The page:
Having been involved with progressive management for 30 years, and having written a lot (a lot!) about it for 26 years, you may wonder what inspires me to keep going — especially given that I am often a lone voice in the wilderness. This is what inspires me:
- The obvious need for improvement
- My ability to help and support people
- Duty to try to correct copious misunderstandings and widespread confusion
- I have always liked to think and learn
- Kaizen, practiced continuously since July 1994
- Problem-solving, especially those that have long plagued the advancement of progressive management
- Progressive management is a wonderful, never-ending source of ideas
- I love to discover analogies to explain various aspects of progressive management
- Whatever my challenge is, I like to see if I can do it, and see what happens
- Social science is fascinating to me, much more interesting than my engineering education (BS, MS, PhD — all in engineering) and engineering work experiences (10+ years)
- Ongoing professional growth
- The feedback that I get, both positive and negative, which results in bilateral learning
- And, of course, I occasionally get a little bit of inspiration from my valued haters. I really do value them! Their oversights and mistakes, their stubborn intransigence, and their sustained disinterest in my work fuel the production of what they like least: reality, facts, truth, and erosion of their influence. Sorry about that! (And remember, “no blame,” right? Walk the talk; practice hansei instead).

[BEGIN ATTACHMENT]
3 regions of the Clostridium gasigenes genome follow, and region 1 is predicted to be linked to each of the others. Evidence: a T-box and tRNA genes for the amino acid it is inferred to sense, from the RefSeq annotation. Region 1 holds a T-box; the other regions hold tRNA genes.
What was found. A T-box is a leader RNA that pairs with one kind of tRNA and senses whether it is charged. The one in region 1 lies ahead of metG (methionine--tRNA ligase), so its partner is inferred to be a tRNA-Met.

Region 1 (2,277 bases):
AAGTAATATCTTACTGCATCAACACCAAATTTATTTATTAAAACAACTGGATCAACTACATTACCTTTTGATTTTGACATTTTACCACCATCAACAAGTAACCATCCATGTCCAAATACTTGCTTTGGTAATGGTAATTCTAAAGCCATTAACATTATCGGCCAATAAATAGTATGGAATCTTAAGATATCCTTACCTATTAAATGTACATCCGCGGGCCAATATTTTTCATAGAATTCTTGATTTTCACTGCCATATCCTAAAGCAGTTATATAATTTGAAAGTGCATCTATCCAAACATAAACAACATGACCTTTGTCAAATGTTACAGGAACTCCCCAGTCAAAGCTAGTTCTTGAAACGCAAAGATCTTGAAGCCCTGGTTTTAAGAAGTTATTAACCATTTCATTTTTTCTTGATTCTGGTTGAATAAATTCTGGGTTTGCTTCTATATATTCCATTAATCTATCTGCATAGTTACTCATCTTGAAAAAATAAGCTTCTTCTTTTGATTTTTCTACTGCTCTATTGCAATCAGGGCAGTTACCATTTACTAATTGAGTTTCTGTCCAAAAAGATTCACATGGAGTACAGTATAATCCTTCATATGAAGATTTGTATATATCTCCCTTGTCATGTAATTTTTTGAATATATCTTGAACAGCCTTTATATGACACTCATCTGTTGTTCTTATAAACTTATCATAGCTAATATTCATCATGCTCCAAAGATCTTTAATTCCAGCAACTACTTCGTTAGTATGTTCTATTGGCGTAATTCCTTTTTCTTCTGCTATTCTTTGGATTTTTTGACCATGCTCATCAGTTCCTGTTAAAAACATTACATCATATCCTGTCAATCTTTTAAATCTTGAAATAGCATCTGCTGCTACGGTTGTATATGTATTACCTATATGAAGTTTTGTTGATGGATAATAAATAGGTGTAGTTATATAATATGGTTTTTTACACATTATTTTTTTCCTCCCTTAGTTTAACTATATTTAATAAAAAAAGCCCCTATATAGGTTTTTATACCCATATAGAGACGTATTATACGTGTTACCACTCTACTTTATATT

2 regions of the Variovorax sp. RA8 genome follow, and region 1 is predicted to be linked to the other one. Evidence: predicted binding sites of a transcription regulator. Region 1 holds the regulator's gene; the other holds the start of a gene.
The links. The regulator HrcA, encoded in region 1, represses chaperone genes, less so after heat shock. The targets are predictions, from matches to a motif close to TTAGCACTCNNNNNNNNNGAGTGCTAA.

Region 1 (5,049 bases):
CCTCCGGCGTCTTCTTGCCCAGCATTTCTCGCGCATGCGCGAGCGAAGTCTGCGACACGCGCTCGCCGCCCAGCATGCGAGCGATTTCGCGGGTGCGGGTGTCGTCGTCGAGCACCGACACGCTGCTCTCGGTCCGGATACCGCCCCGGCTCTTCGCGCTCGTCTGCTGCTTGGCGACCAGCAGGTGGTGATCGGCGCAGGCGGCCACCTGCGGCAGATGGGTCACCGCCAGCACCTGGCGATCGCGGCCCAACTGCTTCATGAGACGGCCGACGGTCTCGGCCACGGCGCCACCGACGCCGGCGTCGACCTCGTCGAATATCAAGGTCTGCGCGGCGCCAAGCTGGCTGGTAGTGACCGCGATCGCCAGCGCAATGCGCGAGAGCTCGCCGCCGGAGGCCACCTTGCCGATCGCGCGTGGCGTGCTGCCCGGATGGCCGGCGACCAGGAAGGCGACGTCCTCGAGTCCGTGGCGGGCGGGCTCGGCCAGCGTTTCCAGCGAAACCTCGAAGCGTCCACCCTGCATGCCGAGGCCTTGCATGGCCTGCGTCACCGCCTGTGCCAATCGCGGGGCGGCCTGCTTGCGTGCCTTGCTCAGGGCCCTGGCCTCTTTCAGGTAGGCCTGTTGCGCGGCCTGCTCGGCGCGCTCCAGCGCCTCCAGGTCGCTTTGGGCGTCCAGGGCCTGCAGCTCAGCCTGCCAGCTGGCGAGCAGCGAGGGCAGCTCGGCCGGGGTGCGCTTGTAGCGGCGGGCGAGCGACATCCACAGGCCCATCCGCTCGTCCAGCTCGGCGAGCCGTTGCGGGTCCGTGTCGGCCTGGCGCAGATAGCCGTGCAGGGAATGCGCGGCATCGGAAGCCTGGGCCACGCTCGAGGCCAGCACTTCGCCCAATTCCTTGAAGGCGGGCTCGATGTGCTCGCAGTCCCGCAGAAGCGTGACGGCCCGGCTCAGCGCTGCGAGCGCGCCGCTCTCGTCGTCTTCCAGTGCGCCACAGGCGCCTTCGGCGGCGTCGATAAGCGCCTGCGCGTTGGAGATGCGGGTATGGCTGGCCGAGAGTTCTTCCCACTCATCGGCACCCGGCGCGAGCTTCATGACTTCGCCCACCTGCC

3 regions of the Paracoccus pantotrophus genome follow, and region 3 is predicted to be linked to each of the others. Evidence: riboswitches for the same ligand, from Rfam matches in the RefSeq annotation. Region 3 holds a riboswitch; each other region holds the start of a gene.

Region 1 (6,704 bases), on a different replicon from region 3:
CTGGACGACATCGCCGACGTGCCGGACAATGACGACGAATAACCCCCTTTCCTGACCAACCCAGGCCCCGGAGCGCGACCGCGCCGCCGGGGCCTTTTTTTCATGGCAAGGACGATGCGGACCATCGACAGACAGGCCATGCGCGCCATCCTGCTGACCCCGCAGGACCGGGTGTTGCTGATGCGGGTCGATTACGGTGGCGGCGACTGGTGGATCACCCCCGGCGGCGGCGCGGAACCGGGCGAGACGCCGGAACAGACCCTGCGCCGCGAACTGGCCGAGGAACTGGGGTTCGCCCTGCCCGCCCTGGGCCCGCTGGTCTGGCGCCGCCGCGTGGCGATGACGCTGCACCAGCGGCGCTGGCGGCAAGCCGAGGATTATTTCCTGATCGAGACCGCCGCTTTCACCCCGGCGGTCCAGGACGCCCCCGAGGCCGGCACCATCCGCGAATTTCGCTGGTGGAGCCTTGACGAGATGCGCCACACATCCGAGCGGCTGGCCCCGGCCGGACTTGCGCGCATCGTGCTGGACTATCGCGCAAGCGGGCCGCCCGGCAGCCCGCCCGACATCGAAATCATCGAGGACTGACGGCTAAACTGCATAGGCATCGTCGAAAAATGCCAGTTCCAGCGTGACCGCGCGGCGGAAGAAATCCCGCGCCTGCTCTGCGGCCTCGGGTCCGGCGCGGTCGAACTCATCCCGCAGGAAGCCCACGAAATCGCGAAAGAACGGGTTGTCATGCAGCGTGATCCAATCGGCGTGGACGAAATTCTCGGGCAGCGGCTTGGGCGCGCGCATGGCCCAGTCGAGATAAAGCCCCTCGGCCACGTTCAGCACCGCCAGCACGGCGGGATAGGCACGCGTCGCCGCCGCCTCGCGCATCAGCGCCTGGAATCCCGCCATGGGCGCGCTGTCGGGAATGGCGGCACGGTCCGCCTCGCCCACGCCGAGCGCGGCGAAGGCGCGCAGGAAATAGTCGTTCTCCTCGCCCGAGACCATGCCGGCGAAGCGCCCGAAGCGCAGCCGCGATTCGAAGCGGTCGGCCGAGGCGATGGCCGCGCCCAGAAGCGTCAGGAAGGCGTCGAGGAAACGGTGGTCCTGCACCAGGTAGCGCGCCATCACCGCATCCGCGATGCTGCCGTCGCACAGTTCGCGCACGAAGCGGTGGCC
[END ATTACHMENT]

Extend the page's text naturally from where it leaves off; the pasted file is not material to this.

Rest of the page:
Do you wonder if I ever get tired? I do! Some days I feel like taking a long break. Other days I feel like quitting and moving on. It can feel like I’m banging my head against a wall. The difficulty in getting people to move past the junk Lean that they’ve been fed for years is demotivating. The phrase “it’s an uphill climb” is a huge understatement.
But then it happens: I think of a new idea. A conversation with someone sparks a new thought or two. A reflection generates a new line of inquiry. I read something that inspires me and fills me with new ideas. There is always more to think about, more to write, and more to do.
You, the reader, are the intended beneficiary of my dedicated efforts to understand and improve progressive management thinking and practice. If you follow my work, deeply appreciate your interest. That is another important thing that inspires me to keep going. Thank you so much!